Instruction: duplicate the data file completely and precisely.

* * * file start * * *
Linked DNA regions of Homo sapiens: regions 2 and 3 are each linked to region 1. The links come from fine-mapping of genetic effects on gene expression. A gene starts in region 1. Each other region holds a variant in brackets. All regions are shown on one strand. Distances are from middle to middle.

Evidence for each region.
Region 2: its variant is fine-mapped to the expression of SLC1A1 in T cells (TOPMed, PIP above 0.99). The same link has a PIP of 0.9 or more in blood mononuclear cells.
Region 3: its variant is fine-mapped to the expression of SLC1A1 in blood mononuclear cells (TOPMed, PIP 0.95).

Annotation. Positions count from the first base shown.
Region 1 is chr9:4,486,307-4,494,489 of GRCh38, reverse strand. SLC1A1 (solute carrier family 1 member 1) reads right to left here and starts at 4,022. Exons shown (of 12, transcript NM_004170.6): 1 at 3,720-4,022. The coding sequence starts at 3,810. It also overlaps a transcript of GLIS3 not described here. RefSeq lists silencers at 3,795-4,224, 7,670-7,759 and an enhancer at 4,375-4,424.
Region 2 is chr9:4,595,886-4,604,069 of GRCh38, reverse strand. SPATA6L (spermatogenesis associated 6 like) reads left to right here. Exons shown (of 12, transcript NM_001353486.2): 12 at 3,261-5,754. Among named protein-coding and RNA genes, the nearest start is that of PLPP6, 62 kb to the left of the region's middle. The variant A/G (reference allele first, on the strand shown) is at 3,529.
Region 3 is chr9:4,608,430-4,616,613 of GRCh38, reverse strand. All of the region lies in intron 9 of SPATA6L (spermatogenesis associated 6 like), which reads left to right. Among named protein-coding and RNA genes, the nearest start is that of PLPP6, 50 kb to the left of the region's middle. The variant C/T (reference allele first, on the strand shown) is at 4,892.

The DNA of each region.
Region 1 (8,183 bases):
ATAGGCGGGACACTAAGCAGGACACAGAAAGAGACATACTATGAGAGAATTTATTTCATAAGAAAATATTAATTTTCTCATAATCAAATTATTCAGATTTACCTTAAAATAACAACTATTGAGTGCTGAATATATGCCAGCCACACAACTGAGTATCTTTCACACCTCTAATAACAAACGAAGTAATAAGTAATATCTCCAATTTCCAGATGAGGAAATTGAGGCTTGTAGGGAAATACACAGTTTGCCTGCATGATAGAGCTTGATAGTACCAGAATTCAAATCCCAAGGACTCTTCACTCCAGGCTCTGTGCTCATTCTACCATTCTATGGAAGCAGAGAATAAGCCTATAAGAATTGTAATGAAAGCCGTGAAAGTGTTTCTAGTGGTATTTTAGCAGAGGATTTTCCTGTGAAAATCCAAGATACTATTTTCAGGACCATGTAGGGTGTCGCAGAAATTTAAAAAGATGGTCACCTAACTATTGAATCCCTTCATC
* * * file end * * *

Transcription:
Linked DNA regions of Homo sapiens: regions 2 and 3 are each linked to region 1. The links come from fine-mapping of genetic effects on gene expression. A gene starts in region 1. Each other region holds a variant in brackets. All regions are shown on one strand. Distances are from middle to middle.

Evidence for each region.
Region 2: its variant is fine-mapped to the expression of SLC1A1 in T cells (TOPMed, PIP above 0.99). The same link has a PIP of 0.9 or more in blood mononuclear cells.
Region 3: its variant is fine-mapped to the expression of SLC1A1 in blood mononuclear cells (TOPMed, PIP 0.95).

Annotation. Positions count from the first base shown.
Region 1 is chr9:4,486,307-4,494,489 of GRCh38, reverse strand. SLC1A1 (solute carrier family 1 member 1) reads right to left here and starts at 4,022. Exons shown (of 12, transcript NM_004170.6): 1 at 3,720-4,022. The coding sequence starts at 3,810. It also overlaps a transcript of GLIS3 not described here. RefSeq lists silencers at 3,795-4,224, 7,670-7,759 and an enhancer at 4,375-4,424.
Region 2 is chr9:4,595,886-4,604,069 of GRCh38, reverse strand. SPATA6L (spermatogenesis associated 6 like) reads left to right here. Exons shown (of 12, transcript NM_001353486.2): 12 at 3,261-5,754. Among named protein-coding and RNA genes, the nearest start is that of PLPP6, 62 kb to the left of the region's middle. The variant A/G (reference allele first, on the strand shown) is at 3,529.
Region 3 is chr9:4,608,430-4,616,613 of GRCh38, reverse strand. All of the region lies in intron 9 of SPATA6L (spermatogenesis associated 6 like), which reads left to right. Among named protein-coding and RNA genes, the nearest start is that of PLPP6, 50 kb to the left of the region's middle. The variant C/T (reference allele first, on the strand shown) is at 4,892.

The DNA of each region.
Region 1 (8,183 bases):
ATAGGCGGGACACTAAGCAGGACACAGAAAGAGACATACTATGAGAGAATTTATTTCATAAGAAAATATTAATTTTCTCATAATCAAATTATTCAGATTTACCTTAAAATAACAACTATTGAGTGCTGAATATATGCCAGCCACACAACTGAGTATCTTTCACACCTCTAATAACAAACGAAGTAATAAGTAATATCTCCAATTTCCAGATGAGGAAATTGAGGCTTGTAGGGAAATACACAGTTTGCCTGCATGATAGAGCTTGATAGTACCAGAATTCAAATCCCAAGGACTCTTCACTCCAGGCTCTGTGCTCATTCTACCATTCTATGGAAGCAGAGAATAAGCCTATAAGAATTGTAATGAAAGCCGTGAAAGTGTTTCTAGTGGTATTTTAGCAGAGGATTTTCCTGTGAAAATCCAAGATACTATTTTCAGGACCATGTAGGGTGTCGCAGAAATTTAAAAAGATGGTCACCTAACTATTGAATCCCTTCATC